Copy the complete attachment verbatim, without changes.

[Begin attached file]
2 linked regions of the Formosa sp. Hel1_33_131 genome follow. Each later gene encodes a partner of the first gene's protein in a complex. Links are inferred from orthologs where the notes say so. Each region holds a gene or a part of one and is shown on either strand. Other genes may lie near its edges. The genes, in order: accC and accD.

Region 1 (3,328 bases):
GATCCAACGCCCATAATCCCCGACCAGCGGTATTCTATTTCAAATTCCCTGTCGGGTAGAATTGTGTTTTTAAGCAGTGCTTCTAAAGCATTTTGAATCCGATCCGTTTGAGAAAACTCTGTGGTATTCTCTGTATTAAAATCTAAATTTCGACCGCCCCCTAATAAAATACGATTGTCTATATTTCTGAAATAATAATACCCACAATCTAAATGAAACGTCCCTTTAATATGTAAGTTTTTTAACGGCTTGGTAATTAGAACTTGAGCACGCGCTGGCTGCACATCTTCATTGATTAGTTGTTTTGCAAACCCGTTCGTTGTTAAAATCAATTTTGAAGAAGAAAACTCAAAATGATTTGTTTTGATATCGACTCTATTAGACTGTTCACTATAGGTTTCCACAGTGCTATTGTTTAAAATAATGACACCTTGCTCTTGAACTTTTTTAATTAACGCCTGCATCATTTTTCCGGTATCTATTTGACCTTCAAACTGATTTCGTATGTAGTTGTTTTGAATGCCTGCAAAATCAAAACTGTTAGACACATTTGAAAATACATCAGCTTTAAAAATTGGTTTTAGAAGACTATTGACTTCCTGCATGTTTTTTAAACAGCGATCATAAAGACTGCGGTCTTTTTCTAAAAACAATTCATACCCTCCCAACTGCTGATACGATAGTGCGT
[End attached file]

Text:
2 linked regions of the Formosa sp. Hel1_33_131 genome follow. Each later gene encodes a partner of the first gene's protein in a complex. Links are inferred from orthologs where the notes say so. Each region holds a gene or a part of one and is shown on either strand. Other genes may lie near its edges. The genes, in order: accC and accD.

Region 1 (3,328 bases):
GATCCAACGCCCATAATCCCCGACCAGCGGTATTCTATTTCAAATTCCCTGTCGGGTAGAATTGTGTTTTTAAGCAGTGCTTCTAAAGCATTTTGAATCCGATCCGTTTGAGAAAACTCTGTGGTATTCTCTGTATTAAAATCTAAATTTCGACCGCCCCCTAATAAAATACGATTGTCTATATTTCTGAAATAATAATACCCACAATCTAAATGAAACGTCCCTTTAATATGTAAGTTTTTTAACGGCTTGGTAATTAGAACTTGAGCACGCGCTGGCTGCACATCTTCATTGATTAGTTGTTTTGCAAACCCGTTCGTTGTTAAAATCAATTTTGAAGAAGAAAACTCAAAATGATTTGTTTTGATATCGACTCTATTAGACTGTTCACTATAGGTTTCCACAGTGCTATTGTTTAAAATAATGACACCTTGCTCTTGAACTTTTTTAATTAACGCCTGCATCATTTTTCCGGTATCTATTTGACCTTCAAACTGATTTCGTATGTAGTTGTTTTGAATGCCTGCAAAATCAAAACTGTTAGACACATTTGAAAATACATCAGCTTTAAAAATTGGTTTTAGAAGACTATTGACTTCCTGCATGTTTTTTAAACAGCGATCATAAAGACTGCGGTCTTTTTCTAAAAACAATTCATACCCTCCCAACTGCTGATACGATAGTGCGT